Dick Fuld Plotting His Comeback?

Just as CNBC gets ready to premier The Last Days of Lehman Brothers, we learn from Roddy Boyd that the still-delusional Dick Fuld appears, at least on the surface, to be plotting a comeback. The disgraced Gorilla has, since May 6, has kept his Finra license at a tiny brokerage firm called Legend Securities. Never heard of Legend? Neither has most of Wall Street.
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Just as CNBC gets ready to premier The Last Days of Lehman Brothers, we learn from Roddy Boyd that the still-delusional Dick Fuld appears, at least on the surface, to be plotting a comeback. The disgraced Gorilla has, since May 6, has kept his Finra license at a tiny brokerage firm called Legend Securities.

Never heard of Legend? Neither has most of Wall Street.

Despite a website that advertises a full-roster of “Institutional Services,” calls to Legend’s sell-side competition resulted in a fair amount of head-scratching. Spokesmen at three large, global investment bank’s who asked not to be identified given their firm’s long-standing policy of prohibiting comments on competitors, said their equity, option and corporate-bond trading desks had no electronic record of buying or selling securities where Legend was the counter-party. Two of these firms said their computer systems had no record of Legend at all.

Calls to a few hedge funds that are regularly active in the equity, equity-linked and corporate-credit sectors drew blanks; no one had heard of the firm.

Legend, which also goes by the name StockTrade and has offices next to a TGI Friday’s in lower Manhattan, seems to have a roster of characters with dubious backgrounds. Many have been involved with bucket shops and penny stock pushers. Boyd put together a spreadsheet of current and former Legend employees and it doesn’t look pretty. As far as Dick’s involvement with the firm, it’s not entirely clear. He may just be using Legend as a place to keep his Finra license active.

Rather, Legend seems to have taken the easy road. It has grown from the legions of small client-trading shops and penny-stock brokerages that cluster around in lower Manhattan, New Jersey and Florida. These firms offer big commissions for their brokers to trade in low-priced stocks that their internal trading desks frequently control. Many of the brokers almost certainly knew each other from brokerages that were in varying degrees utter disasters.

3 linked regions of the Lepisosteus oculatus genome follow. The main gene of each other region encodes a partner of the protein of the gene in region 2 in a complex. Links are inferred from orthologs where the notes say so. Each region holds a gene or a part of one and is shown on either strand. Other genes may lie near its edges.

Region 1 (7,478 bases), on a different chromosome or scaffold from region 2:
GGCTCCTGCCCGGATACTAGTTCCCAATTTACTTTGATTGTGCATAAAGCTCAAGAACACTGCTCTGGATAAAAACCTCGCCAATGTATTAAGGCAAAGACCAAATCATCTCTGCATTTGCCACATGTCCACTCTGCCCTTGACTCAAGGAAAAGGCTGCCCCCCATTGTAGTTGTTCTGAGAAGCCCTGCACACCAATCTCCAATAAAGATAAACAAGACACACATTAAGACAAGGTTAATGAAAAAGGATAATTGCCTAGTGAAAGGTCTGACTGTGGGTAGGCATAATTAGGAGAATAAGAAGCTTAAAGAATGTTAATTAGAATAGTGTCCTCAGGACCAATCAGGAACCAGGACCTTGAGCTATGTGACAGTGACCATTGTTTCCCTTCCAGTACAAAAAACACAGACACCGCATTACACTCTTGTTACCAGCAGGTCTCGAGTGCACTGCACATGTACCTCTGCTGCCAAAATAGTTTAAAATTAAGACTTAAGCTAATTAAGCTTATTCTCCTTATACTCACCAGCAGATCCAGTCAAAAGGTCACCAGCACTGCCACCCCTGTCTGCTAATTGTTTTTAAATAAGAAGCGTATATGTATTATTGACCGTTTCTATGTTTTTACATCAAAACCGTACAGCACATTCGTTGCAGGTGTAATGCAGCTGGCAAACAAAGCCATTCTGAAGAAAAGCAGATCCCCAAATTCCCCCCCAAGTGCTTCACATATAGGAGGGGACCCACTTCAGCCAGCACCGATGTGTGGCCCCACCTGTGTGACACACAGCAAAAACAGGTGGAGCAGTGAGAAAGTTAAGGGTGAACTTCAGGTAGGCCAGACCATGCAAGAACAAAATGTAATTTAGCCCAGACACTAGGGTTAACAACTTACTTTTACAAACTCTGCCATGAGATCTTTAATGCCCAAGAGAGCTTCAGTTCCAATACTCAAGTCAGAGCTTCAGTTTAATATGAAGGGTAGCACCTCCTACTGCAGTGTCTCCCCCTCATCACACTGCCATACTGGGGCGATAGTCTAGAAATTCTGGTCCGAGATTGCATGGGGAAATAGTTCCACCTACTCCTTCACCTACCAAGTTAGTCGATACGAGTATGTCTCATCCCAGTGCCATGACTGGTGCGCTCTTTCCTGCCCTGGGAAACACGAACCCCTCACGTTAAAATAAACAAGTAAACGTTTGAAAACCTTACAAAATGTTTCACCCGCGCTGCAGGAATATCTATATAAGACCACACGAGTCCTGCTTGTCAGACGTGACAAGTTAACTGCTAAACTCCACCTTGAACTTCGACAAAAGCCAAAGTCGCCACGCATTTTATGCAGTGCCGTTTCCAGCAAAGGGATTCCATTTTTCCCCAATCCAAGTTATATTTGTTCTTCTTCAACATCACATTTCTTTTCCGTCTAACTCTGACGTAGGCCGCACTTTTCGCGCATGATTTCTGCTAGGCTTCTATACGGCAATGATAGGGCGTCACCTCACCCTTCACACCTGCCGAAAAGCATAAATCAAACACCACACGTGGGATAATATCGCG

Dick Fuld pays a lot of lawyers a lot of money to keep him economically and socially viable in spite of his many, many mistakes. If he was unwilling to do the necessary work himself to look into what he was becoming voluntarily affiliated with — even if in name only— then they should have done that for him.

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Sleep where the former Lehman Brother CEO hath slept, while he was keeping a low profile post-bank collapse/plotting his comeback.

Dick Fuld Attends Hockey Game Without Getting Into Physical Altercation

One tale many love to tell about Richard S. Fuld, besides the one involving him destroying an 158 year-old institution, is that of the time he got into a fistfight at his son's hockey game, with a parent from the opposing team. Though there have been many stories over the years of adults who lack impulse control throwing down at their children's sporting events, perhaps people were fascinated by the fact that the the CEO of a public company was unable to reason that punching someone in the face at a Peewee hockey game = bad, keeping your hands to yourself = good.  On that note, one sports fan reports that Fuld has since matured, and realizing his own limitations, now travels with protection (for himself/spectators in his section). "Was at the Rangers/Devils game last night sitting a few rows behind Dick Fuld and his wife. He was with two goons who were clearly his body guards, one sitting next to him in a tan jacket and the other one standing behind him in black. Fuld was wearing a suit...I guess to try and look like he actually has a job he was coming from befoe the game."

Dick Fuld: "The Bros Always Wins"

As previously mentioned, if one were inclined to relive the fall of Lehman Brothers, one could do so via the bankruptcy documents that were recently made available online. There you'll find, among other things, countless examples of what has been said so many times since September 15, 2008, which is that it's amazing how delusional the people at the very top were, vis-à-vis the firm's solvency/what people thought of it/everything. Also worth marveling at? The fact that Lehman lasted as long as it did with what appear to be barely literate troglodytes running the place. [The following dialogue is re: CITIC considering an investment in a US bank and the suggestion that it is more interested in Bear Stearns.]